So go ahead: Read over your resume – be it literal or figurative – and then vow to exceed everything on it.

If you’d like more detail about Name Day and/or to hear excerpts,
leave a comment. I’ll be happy to tell you a ridiculous amount
based on my copious documentation.

The Rally, and the Tally

For the last few years, I’ve spent the first weekend of November attending a music-industry event called the TAXI Road Rally. If you’ve read this blog since it started this summer, you’ve heard of TAXI; it’s the independent A&R company I use. As part of my membership, I get two tickets to the Road Rally, TAXI’s annual convention.

It’s… well, not to sound all fanboy about it, but it’s pretty incredible. Keynote speakers for the last few years have been hot tickets like Jeffrey Steele and Kara DioGuardi, and legends like Charles Fox and Lamont Dozier. Panelists include folks like Kevin Kiner (composer for CSI: Miami, Star Wars: The Clone Wars, and the brand-new Hell on Wheels), seven-time Grammy-winning producer Rob Chiarelli, and on and on. It’s three jam-packed days of classes and panels on everything from current vocal processing techniques to how to use social media for your band, to how to get past writer’s block. This year, Kiner actually scored a scene from an upcoming CSI: Miami episode as a panel session. Pretty informative (and funny – Kiner’s a riot).

The Rally Hotel's lobby, after hours – spontaneous jams of all shapes, sizes, genres, ages and hair colors. I'm at far right, soaking up the love (and a little bourbon).

I suppose it’s just like anybody else’s convention: you come away exhausted and – depending on what you accomplished, or didn’t, in the last 12 months – some mixture of all fired up and inspired, and downright despondent that you aren’t progressing quickly enough. You get a million great ideas, but you also overhear a guy at the bar talking about having had 273 placements of his music so far just on one cable network. If you haven’t, that can sting no matter how far you’ve come toward your own goals.

I’ll interject here that the Rally consistently provides an undocumented, unscheduled perk: a huge dose of love and support from fellow TAXI members, who befriend and help one another online throughout the year and then have a massive hug and lemme-buy-you-a-drink-fest once we’re together in person. Without fail, newcomers each year are stunned by the support and encouragement they get from people who are, in some cases, the competition. I adore my TAXI friends. They make a famously solitary occupation feel practically communal.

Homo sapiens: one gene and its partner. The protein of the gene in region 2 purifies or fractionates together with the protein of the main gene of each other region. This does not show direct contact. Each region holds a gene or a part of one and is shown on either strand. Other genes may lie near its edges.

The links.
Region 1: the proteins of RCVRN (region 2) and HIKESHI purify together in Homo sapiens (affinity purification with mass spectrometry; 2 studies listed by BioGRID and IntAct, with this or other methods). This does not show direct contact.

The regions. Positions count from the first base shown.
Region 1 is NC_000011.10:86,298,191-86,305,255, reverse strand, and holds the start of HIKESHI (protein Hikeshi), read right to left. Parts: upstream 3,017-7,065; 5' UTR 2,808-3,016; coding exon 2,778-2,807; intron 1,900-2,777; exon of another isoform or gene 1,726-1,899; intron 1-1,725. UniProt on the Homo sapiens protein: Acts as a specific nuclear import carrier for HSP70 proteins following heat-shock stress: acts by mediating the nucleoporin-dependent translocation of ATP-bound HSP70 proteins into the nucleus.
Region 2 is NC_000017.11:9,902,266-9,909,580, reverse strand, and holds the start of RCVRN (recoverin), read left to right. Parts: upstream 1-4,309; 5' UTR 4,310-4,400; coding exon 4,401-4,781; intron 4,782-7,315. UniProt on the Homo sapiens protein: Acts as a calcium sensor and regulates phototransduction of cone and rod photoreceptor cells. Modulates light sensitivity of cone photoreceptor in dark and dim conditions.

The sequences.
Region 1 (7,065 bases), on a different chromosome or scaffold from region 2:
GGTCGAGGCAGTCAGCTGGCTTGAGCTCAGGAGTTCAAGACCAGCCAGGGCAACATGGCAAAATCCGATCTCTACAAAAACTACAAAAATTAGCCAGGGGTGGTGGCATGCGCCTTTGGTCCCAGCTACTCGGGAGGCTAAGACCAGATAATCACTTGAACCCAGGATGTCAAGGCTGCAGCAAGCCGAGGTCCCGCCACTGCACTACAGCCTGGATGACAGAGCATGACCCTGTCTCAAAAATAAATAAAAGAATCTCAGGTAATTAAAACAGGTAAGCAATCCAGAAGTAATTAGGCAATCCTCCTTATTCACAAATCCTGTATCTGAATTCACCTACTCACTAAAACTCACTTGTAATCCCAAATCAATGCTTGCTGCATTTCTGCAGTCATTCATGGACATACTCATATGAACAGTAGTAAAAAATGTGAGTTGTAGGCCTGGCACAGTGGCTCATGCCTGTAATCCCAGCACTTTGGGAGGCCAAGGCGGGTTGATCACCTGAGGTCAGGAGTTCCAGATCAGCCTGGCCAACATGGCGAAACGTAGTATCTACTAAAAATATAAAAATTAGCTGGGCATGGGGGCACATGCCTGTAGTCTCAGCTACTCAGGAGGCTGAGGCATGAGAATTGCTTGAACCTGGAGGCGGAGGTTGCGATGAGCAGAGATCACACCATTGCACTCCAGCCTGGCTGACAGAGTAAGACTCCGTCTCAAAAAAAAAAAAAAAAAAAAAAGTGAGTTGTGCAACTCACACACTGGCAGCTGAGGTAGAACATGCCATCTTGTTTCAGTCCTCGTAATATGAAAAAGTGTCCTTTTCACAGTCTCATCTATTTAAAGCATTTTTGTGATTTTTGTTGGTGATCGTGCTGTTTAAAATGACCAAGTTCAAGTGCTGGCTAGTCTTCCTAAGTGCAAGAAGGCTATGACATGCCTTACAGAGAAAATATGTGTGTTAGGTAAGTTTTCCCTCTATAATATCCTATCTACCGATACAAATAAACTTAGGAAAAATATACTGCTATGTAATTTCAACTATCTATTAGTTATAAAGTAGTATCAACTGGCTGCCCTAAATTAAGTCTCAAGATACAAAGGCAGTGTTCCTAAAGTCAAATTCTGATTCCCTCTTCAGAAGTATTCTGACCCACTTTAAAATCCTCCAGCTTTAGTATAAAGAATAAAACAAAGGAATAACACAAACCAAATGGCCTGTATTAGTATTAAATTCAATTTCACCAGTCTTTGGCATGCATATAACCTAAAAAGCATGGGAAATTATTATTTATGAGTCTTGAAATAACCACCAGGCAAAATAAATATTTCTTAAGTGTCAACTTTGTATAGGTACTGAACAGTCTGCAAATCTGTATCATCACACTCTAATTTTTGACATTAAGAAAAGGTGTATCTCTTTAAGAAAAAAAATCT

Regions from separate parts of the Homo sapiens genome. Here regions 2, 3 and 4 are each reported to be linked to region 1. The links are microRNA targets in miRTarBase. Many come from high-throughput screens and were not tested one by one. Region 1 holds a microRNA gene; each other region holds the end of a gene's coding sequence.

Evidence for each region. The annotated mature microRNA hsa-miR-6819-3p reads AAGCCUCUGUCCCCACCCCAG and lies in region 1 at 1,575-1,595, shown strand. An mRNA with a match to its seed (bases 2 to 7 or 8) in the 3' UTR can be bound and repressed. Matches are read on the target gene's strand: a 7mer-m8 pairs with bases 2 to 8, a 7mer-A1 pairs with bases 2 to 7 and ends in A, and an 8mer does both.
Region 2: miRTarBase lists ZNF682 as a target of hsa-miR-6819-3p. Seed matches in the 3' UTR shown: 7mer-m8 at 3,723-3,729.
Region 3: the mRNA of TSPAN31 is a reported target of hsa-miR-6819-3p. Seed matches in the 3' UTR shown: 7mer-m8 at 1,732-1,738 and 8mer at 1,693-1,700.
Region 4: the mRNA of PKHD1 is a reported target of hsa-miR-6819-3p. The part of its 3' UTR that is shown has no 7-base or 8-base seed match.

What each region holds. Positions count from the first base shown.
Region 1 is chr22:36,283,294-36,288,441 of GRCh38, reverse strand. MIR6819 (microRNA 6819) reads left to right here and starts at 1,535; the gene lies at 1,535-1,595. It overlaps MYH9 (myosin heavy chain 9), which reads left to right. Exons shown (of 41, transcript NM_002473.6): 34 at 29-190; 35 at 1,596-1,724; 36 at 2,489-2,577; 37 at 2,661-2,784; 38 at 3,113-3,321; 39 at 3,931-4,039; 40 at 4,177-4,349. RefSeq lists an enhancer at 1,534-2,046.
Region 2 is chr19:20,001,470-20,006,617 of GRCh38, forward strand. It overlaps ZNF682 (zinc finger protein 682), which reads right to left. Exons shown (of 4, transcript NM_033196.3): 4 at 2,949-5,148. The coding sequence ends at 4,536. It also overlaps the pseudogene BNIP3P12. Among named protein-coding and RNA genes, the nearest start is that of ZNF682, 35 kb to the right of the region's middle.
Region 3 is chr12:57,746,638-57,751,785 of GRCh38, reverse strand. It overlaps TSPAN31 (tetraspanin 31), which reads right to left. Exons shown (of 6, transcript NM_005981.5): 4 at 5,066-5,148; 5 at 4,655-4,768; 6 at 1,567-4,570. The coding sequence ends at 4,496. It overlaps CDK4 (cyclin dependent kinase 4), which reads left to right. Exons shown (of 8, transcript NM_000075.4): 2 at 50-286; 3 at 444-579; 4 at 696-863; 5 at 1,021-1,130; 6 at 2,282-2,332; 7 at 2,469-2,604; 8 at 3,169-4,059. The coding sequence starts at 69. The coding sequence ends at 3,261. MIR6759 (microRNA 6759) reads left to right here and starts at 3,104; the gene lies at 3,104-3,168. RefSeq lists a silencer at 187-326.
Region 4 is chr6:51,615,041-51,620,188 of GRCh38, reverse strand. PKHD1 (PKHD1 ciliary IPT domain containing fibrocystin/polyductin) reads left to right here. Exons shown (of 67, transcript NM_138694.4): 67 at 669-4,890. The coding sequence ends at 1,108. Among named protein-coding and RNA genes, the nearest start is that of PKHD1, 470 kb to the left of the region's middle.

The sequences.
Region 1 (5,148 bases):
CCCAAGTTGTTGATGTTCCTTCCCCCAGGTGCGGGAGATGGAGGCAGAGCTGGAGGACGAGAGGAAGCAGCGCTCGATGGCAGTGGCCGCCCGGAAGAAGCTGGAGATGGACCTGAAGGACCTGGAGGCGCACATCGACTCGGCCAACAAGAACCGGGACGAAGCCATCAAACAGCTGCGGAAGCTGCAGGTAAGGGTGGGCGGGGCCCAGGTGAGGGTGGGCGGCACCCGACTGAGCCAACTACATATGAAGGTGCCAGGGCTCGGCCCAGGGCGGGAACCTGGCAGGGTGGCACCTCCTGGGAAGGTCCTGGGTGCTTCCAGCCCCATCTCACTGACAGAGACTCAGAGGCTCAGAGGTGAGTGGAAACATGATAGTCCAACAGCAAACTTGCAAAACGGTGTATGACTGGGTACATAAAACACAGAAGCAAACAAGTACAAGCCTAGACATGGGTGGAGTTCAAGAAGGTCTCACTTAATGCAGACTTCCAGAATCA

But anyway, back to the hard stuff – if you’ve been following along here at Composing Kitchen, you can probably guess how I felt coming off the conference: I’m not doing enough, and I’m not doing it quickly enough.

That’s how it feels. But… really? Let’s take stock for a minute. Just since leaving my job in July, I’ve had three pieces of music used on TV and one in a Breaking Bad webisode. I’ve signed music with three more libraries and have been asked by an indie label for a genre-specific CD. I’ve produced about 50 unique pieces of music. Some of those are short show-theme bits, but most are song-length, and most have homes already (that is, they’ve been picked up by music libraries). One is sitting, as I type, with an ad agency, because I tackled the type of high-bar, quick-turn opportunity that used to scare me to death. I’ve started scoring a local documentary and am in discussions regarding a feature film for early 2012. This is when I’m not busy teaching two university courses, freelance writing and editing, serving on the board of the New Mexico Post-Production Alliance, and being a decent partner to my sweetie.

I started this adventure in mid-July. I knew that the risks probably had nothing to do with actually going broke and starving, but instead with taking on too much non-music work to cover the bills and winding up still short on composing time. That’s exactly what happened, and I have to make peace with that and honor my commitments.

So it’s not perfect, yet. It’s not 273 placements. But if I’m completely honest with myself – and I try really hard to be – I can say it’s working.